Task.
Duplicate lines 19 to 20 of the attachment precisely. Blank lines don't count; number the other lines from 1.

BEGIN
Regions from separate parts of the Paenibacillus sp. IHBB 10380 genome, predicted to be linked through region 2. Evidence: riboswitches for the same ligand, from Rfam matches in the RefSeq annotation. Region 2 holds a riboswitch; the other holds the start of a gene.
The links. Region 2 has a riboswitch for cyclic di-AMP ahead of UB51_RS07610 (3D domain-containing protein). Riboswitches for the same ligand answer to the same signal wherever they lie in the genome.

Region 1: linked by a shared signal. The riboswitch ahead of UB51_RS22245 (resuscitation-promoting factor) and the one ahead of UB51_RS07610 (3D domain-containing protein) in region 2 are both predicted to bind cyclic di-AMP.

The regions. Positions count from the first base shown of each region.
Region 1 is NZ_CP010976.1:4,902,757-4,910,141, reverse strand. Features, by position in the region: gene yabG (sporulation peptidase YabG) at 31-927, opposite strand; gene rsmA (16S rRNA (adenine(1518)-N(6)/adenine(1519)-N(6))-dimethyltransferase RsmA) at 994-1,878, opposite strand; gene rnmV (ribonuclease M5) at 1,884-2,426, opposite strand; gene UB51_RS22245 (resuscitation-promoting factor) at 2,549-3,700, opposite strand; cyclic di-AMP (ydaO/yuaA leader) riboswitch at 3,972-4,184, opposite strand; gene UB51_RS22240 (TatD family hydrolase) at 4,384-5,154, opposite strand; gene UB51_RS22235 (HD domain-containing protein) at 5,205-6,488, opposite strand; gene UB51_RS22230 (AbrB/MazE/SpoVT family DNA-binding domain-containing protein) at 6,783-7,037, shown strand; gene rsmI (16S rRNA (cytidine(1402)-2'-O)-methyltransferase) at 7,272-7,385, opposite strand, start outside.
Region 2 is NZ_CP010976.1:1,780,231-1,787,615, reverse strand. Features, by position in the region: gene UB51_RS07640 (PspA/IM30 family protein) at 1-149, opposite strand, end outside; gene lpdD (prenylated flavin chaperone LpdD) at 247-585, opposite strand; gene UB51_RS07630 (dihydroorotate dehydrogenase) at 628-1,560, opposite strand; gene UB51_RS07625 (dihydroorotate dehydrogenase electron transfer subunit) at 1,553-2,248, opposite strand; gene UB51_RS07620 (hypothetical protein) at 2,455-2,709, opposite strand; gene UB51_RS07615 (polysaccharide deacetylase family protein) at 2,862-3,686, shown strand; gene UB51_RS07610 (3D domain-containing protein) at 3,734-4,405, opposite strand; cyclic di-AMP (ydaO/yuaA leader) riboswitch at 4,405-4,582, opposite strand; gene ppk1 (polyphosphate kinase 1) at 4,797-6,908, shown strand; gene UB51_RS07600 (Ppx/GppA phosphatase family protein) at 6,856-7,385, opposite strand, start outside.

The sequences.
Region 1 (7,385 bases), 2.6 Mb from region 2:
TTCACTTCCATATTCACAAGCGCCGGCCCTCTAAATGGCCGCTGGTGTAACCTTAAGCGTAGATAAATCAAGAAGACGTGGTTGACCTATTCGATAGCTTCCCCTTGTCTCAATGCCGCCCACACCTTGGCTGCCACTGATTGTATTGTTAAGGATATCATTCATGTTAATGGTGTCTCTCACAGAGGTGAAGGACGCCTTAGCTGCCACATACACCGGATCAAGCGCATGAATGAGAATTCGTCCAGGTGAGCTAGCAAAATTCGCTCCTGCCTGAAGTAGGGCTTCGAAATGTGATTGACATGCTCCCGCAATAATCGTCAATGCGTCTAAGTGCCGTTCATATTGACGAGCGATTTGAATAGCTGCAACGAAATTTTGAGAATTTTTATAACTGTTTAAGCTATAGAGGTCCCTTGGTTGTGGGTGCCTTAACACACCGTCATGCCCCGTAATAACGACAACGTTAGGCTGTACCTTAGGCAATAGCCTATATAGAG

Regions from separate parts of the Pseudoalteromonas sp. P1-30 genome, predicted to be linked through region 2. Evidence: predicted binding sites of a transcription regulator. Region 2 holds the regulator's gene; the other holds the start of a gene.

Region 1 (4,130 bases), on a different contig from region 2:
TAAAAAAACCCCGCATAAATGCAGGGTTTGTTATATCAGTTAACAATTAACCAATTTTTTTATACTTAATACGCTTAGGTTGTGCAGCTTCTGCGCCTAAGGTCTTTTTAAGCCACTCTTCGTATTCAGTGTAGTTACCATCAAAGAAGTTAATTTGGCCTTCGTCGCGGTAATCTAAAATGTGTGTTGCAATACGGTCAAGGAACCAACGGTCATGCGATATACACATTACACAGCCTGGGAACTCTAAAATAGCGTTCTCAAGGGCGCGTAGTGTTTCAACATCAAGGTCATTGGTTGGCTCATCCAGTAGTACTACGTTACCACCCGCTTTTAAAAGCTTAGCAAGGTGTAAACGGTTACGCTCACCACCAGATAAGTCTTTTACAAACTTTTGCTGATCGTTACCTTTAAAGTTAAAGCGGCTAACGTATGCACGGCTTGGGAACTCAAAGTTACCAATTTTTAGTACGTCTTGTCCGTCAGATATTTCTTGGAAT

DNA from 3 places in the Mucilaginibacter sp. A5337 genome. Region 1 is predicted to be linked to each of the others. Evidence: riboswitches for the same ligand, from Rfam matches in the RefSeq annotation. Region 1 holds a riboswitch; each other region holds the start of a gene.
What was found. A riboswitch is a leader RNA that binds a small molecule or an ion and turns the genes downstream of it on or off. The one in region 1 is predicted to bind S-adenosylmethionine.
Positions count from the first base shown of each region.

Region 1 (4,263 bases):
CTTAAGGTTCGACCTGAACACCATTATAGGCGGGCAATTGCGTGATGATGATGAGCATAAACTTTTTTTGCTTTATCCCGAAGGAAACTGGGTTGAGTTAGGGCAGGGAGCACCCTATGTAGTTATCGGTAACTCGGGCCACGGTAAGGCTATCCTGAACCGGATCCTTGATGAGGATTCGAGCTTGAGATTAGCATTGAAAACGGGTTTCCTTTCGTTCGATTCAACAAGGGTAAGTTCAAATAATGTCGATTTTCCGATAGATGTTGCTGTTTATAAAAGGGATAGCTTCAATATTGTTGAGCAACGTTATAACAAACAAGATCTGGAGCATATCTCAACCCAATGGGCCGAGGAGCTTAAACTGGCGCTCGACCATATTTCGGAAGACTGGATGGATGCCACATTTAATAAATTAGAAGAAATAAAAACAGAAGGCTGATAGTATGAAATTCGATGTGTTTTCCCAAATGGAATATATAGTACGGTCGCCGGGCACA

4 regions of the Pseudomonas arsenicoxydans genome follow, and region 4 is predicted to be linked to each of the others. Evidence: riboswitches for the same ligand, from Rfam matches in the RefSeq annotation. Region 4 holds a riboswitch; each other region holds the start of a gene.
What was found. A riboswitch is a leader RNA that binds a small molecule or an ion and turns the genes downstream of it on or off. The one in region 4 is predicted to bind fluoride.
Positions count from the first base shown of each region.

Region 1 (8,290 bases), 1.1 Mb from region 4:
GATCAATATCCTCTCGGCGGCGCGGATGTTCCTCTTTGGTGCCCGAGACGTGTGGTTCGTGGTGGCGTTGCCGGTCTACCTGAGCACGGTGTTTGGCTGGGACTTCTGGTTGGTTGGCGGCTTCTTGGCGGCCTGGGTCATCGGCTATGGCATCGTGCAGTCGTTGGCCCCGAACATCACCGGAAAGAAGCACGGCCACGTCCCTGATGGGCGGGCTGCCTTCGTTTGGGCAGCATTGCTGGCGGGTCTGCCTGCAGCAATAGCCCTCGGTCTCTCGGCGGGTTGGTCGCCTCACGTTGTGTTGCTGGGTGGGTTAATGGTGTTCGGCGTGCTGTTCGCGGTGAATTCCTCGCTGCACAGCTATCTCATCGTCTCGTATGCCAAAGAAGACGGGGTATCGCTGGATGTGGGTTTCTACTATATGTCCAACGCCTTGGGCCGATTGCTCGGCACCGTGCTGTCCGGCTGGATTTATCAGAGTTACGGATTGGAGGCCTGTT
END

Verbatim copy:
What was found. A riboswitch is a leader RNA that binds a small molecule or an ion and turns the genes downstream of it on or off. The one in region 4 is predicted to bind fluoride.
Positions count from the first base shown of each region.